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US market close: Market sags amid Russian siege of Ukraine

By Joseph Toppe

21:08, 22 February 2022

Wall Street
Gold and oil rise Tuesday afternoon - Photo: Shutterstock

The big US benchmarks fell across the board on Tuesday as investors responded to the repercussions of war between Russia and Ukraine.

On Tuesday, the Dow Jones Industrial Average (US30) lost 482 points, or 1.42%, the S&P 500 went down 1.01%, while the Nasdaq Composite (US100) lost 1.23%.

Halfway through the session, the Dow was down approximately 309 points, or 0.91%, the S&P was down around 0.59%, and the Nasdaq was roughly 0.67% lower.

Russian army advances on Ukraine

On Tuesday, Russian forces entered Ukraine after amassing roughly 190,000 troops along the country’s border.

In a statement issued by the White House yesterday, Press Secretary Jen Psaki said the Biden Administration anticipated the Russian move and are “ready to respond immediately."

According to the statement, the US will use a series of sanctions through an executive order prohibiting new investment, trade, and financing by US persons to the two Ukrainian regions that Russian President Vladimir Putin recognised as independent.

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Winners & losers: Banking bottoms out

In the banking sector, shares of Wells Fargo are off 0.63%, Citigroup is down 0.39%, and JPMorgan is 0.18% lower.

Meanwhile, First Republic Bank rose 1.77%, BlackRock went back 1.39%, while Bank of America retreated 0.87%, and Goldman Sachs dropped 0.51%.

HK50

19,724.90 Price
+0.810% 1D Chg, %
Long position overnight fee -0.0225%
Short position overnight fee 0.0005%
Overnight fee time 21:00 (UTC)
Spread 30.0

US30

39,997.70 Price
+0.360% 1D Chg, %
Long position overnight fee -0.0262%
Short position overnight fee 0.0040%
Overnight fee time 21:00 (UTC)
Spread 11.0

US500

5,305.70 Price
+0.240% 1D Chg, %
Long position overnight fee -0.0262%
Short position overnight fee 0.0040%
Overnight fee time 21:00 (UTC)
Spread 1.7

US100

18,549.60 Price
+0.020% 1D Chg, %
Long position overnight fee -0.0262%
Short position overnight fee 0.0040%
Overnight fee time 21:00 (UTC)
Spread 7.0

The travel industry is also down on Tuesday as shares of American Airlines lost 2.46%, Delta Airlines dropped 2.22%, while Southwest Airlines retreated 0.78% and United Airlines fell 2.24% into negative territory.

Oil: US benchmark spikes

Oil futures are higher on Tuesday as West Texas Intermediate crude for March delivery added $1.28, or 1.4%, to end at $92.35 a barrel on the New York Mercantile Exchange.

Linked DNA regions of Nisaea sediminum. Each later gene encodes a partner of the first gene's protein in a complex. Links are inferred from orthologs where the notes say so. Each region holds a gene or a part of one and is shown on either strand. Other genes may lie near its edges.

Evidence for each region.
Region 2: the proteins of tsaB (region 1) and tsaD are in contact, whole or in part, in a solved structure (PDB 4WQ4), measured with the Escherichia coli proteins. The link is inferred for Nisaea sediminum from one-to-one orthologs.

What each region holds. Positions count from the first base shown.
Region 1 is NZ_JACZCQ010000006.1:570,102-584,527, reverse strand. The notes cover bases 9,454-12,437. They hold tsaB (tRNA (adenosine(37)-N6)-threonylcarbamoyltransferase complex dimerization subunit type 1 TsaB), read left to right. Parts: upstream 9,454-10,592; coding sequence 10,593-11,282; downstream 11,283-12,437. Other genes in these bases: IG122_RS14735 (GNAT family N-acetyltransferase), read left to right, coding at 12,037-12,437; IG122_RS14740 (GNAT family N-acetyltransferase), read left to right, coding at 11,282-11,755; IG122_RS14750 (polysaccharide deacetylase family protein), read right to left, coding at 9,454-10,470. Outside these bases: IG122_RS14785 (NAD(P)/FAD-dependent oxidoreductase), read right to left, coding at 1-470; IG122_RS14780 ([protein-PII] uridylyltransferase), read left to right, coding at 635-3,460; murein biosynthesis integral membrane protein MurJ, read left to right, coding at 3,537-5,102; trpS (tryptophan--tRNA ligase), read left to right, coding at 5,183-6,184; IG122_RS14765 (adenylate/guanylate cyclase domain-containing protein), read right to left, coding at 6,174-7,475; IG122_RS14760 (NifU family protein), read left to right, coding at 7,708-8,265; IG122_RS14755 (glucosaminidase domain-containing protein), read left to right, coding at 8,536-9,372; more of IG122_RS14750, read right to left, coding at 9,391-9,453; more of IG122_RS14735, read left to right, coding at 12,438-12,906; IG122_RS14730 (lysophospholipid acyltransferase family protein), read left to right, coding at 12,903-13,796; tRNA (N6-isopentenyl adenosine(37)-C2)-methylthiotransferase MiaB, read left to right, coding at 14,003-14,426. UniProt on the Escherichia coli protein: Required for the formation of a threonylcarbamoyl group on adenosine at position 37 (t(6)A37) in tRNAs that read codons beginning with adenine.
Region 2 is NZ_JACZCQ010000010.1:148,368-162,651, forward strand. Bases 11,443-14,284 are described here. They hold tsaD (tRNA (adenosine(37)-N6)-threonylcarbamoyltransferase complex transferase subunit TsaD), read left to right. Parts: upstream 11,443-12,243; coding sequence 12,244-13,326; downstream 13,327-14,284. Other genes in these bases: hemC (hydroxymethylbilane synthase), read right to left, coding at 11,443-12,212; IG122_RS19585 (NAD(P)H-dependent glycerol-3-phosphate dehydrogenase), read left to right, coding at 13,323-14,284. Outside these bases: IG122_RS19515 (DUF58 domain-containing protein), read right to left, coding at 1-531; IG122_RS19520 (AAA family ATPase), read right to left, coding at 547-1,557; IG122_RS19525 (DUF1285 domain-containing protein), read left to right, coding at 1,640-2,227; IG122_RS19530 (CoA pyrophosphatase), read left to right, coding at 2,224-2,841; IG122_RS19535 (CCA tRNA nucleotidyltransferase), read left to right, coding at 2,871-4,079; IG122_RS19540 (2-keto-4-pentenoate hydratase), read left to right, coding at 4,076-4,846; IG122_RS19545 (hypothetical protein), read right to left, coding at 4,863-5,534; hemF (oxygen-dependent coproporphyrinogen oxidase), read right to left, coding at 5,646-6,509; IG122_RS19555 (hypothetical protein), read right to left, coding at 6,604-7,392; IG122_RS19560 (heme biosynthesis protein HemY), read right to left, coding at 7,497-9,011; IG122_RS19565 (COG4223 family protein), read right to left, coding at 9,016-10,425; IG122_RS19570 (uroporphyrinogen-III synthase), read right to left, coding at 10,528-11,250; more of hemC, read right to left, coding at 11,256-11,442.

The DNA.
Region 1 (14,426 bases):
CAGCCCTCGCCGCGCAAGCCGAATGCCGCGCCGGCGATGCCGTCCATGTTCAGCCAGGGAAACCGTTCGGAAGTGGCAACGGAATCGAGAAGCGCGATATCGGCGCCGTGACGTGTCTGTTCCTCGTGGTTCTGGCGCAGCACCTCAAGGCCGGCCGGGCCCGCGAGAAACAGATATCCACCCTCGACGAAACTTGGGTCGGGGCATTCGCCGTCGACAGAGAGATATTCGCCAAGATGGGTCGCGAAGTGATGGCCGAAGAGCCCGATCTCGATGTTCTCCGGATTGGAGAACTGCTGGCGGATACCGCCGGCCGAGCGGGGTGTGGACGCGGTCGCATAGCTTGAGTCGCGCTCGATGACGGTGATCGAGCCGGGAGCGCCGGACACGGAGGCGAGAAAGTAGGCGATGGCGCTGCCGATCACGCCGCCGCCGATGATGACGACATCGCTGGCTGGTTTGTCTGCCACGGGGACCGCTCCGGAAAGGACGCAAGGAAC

In energy stock, shares of Hess lost 0.13% and Exxon Mobil went down 1.24%.

Gold: Metals rise

Gold futures went up with April gold adding $7.60, or 0.4%, to settle at $1,907.40 an ounce, while March Silver went up 1.3% to settle at $24.311 an ounce.

Treasury: Yield up slightly

On Tuesday, the yield on the benchmark 10-year U.S. Treasury note rose 1.940%, from 1.930% Friday.

Forex: USD holds

The US dollar equals $0.88 of the euro, $0.74 of the British pound sterling and $1.27 of the Canadian dollar.

Markets in this article

AAL
American Airlines Group Inc (Extended Hours)
14.79 USD
-0.06 -0.410%
AAL
American Airlines Group Inc (Extended Hours)
14.79 USD
-0.06 -0.410%
BAC
Bank of America Corp (Extended Hours)
39.31 USD
0.07 +0.180%
BAC
Bank of America Corp (Extended Hours)
39.31 USD
0.07 +0.180%
BLK
BlackRock
813.05 USD
3.91 +0.480%

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Related reading

The difference between trading assets and CFDs
The main difference between CFD trading and trading assets, such as commodities and stocks, is that you don’t own the underlying asset when you trade on a CFD.
You can still benefit if the market moves in your favour, or make a loss if it moves against you. However, with traditional trading you enter a contract to exchange the legal ownership of the individual shares or the commodities for money, and you own this until you sell it again.
CFDs are leveraged products, which means that you only need to deposit a percentage of the full value of the CFD trade in order to open a position. But with traditional trading, you buy the assets for the full amount. In the UK, there is no stamp duty on CFD trading, but there is when you buy stocks, for example.
CFDs attract overnight costs to hold the trades (unless you use 1-1 leverage), which makes them more suited to short-term trading opportunities. Stocks and commodities are more normally bought and held for longer. You might also pay a broker commission or fees when buying and selling assets direct and you’d need somewhere to store them safely.
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